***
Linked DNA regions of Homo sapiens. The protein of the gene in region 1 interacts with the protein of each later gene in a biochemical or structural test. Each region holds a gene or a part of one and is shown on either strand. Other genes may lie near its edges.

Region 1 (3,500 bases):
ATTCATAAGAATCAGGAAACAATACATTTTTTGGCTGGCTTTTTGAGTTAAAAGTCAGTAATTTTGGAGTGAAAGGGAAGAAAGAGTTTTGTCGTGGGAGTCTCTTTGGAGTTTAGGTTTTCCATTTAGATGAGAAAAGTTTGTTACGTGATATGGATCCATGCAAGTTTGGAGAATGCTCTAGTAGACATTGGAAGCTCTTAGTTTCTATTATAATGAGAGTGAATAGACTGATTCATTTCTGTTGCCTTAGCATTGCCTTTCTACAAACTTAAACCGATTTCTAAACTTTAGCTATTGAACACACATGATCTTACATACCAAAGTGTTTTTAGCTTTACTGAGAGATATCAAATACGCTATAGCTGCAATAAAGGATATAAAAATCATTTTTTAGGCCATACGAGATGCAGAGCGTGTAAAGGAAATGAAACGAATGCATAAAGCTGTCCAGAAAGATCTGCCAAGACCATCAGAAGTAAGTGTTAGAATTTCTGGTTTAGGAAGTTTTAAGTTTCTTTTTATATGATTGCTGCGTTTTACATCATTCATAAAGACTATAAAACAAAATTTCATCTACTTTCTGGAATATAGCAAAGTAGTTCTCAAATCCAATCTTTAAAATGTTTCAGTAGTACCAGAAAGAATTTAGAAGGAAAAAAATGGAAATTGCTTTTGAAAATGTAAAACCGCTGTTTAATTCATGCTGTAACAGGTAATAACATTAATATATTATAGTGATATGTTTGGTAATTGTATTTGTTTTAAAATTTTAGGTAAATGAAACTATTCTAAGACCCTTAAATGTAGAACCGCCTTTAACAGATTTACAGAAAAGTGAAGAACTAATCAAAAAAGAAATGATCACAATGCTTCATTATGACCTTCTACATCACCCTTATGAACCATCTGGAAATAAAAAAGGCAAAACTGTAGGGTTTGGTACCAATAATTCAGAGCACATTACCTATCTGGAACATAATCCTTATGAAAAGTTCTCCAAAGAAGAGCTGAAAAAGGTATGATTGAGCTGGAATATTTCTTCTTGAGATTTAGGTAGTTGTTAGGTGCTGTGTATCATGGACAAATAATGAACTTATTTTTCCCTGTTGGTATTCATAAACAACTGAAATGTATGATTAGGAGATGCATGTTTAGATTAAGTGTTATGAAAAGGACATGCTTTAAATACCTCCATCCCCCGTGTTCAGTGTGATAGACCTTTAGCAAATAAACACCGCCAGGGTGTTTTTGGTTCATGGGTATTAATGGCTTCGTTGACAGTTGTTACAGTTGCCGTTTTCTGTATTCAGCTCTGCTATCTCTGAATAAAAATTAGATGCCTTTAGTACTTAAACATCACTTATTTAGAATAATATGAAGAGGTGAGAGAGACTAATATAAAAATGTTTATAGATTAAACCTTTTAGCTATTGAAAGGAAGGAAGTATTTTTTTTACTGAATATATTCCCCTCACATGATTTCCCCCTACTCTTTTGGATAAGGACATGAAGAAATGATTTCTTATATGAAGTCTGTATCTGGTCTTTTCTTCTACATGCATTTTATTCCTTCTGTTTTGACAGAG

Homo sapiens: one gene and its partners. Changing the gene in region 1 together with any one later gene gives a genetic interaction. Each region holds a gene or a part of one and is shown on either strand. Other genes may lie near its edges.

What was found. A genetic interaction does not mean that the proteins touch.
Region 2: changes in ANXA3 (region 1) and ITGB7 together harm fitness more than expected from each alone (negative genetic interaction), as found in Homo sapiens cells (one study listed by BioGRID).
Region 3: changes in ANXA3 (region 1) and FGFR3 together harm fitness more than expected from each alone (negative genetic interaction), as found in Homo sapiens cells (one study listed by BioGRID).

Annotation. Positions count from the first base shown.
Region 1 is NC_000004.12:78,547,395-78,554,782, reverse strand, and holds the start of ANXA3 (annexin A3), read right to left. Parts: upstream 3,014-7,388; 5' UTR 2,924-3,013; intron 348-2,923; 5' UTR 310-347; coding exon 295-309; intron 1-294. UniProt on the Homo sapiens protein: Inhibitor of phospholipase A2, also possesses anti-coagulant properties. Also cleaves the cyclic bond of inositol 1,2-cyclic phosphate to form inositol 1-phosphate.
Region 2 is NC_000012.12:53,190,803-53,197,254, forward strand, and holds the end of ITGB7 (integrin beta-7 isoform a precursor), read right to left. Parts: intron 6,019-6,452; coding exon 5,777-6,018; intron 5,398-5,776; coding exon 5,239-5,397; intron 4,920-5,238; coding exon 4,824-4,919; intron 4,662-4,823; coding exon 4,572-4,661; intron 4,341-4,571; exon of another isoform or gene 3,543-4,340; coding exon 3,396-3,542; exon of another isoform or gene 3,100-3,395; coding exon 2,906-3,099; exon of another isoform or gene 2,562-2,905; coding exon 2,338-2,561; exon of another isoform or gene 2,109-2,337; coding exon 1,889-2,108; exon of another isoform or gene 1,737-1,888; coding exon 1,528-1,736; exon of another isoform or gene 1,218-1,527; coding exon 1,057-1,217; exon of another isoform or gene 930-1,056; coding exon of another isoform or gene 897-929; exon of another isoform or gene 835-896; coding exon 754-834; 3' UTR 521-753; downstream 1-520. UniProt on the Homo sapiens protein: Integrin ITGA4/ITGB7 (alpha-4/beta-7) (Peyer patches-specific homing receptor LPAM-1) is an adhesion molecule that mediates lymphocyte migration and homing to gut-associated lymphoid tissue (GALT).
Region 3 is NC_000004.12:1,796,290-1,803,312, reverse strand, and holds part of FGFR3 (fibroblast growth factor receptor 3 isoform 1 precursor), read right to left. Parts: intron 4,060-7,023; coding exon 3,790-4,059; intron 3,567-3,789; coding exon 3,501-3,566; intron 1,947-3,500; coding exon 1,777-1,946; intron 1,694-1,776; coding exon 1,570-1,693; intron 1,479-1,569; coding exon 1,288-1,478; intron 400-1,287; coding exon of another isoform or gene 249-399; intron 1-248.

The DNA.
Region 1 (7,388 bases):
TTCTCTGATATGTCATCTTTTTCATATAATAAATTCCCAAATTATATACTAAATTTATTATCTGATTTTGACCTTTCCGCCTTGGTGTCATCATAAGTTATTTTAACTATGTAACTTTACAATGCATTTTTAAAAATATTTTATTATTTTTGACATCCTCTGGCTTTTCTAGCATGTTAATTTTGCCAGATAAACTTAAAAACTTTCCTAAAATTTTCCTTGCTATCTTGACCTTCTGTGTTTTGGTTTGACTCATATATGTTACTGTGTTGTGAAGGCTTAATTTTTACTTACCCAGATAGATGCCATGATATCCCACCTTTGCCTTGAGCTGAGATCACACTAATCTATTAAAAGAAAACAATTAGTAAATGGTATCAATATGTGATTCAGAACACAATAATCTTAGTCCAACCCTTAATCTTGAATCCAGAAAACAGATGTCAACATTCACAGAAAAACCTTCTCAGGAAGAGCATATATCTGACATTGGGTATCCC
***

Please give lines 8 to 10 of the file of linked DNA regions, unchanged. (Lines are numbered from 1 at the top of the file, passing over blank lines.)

Annotation. Positions count from the first base shown.
Region 1 is NC_000004.12:78,547,395-78,554,782, reverse strand, and holds the start of ANXA3 (annexin A3), read right to left. Parts: upstream 3,014-7,388; 5' UTR 2,924-3,013; intron 348-2,923; 5' UTR 310-347; coding exon 295-309; intron 1-294. UniProt on the Homo sapiens protein: Inhibitor of phospholipase A2, also possesses anti-coagulant properties. Also cleaves the cyclic bond of inositol 1,2-cyclic phosphate to form inositol 1-phosphate.
Region 2 is NC_000012.12:53,190,803-53,197,254, forward strand, and holds the end of ITGB7 (integrin beta-7 isoform a precursor), read right to left. Parts: intron 6,019-6,452; coding exon 5,777-6,018; intron 5,398-5,776; coding exon 5,239-5,397; intron 4,920-5,238; coding exon 4,824-4,919; intron 4,662-4,823; coding exon 4,572-4,661; intron 4,341-4,571; exon of another isoform or gene 3,543-4,340; coding exon 3,396-3,542; exon of another isoform or gene 3,100-3,395; coding exon 2,906-3,099; exon of another isoform or gene 2,562-2,905; coding exon 2,338-2,561; exon of another isoform or gene 2,109-2,337; coding exon 1,889-2,108; exon of another isoform or gene 1,737-1,888; coding exon 1,528-1,736; exon of another isoform or gene 1,218-1,527; coding exon 1,057-1,217; exon of another isoform or gene 930-1,056; coding exon of another isoform or gene 897-929; exon of another isoform or gene 835-896; coding exon 754-834; 3' UTR 521-753; downstream 1-520. UniProt on the Homo sapiens protein: Integrin ITGA4/ITGB7 (alpha-4/beta-7) (Peyer patches-specific homing receptor LPAM-1) is an adhesion molecule that mediates lymphocyte migration and homing to gut-associated lymphoid tissue (GALT).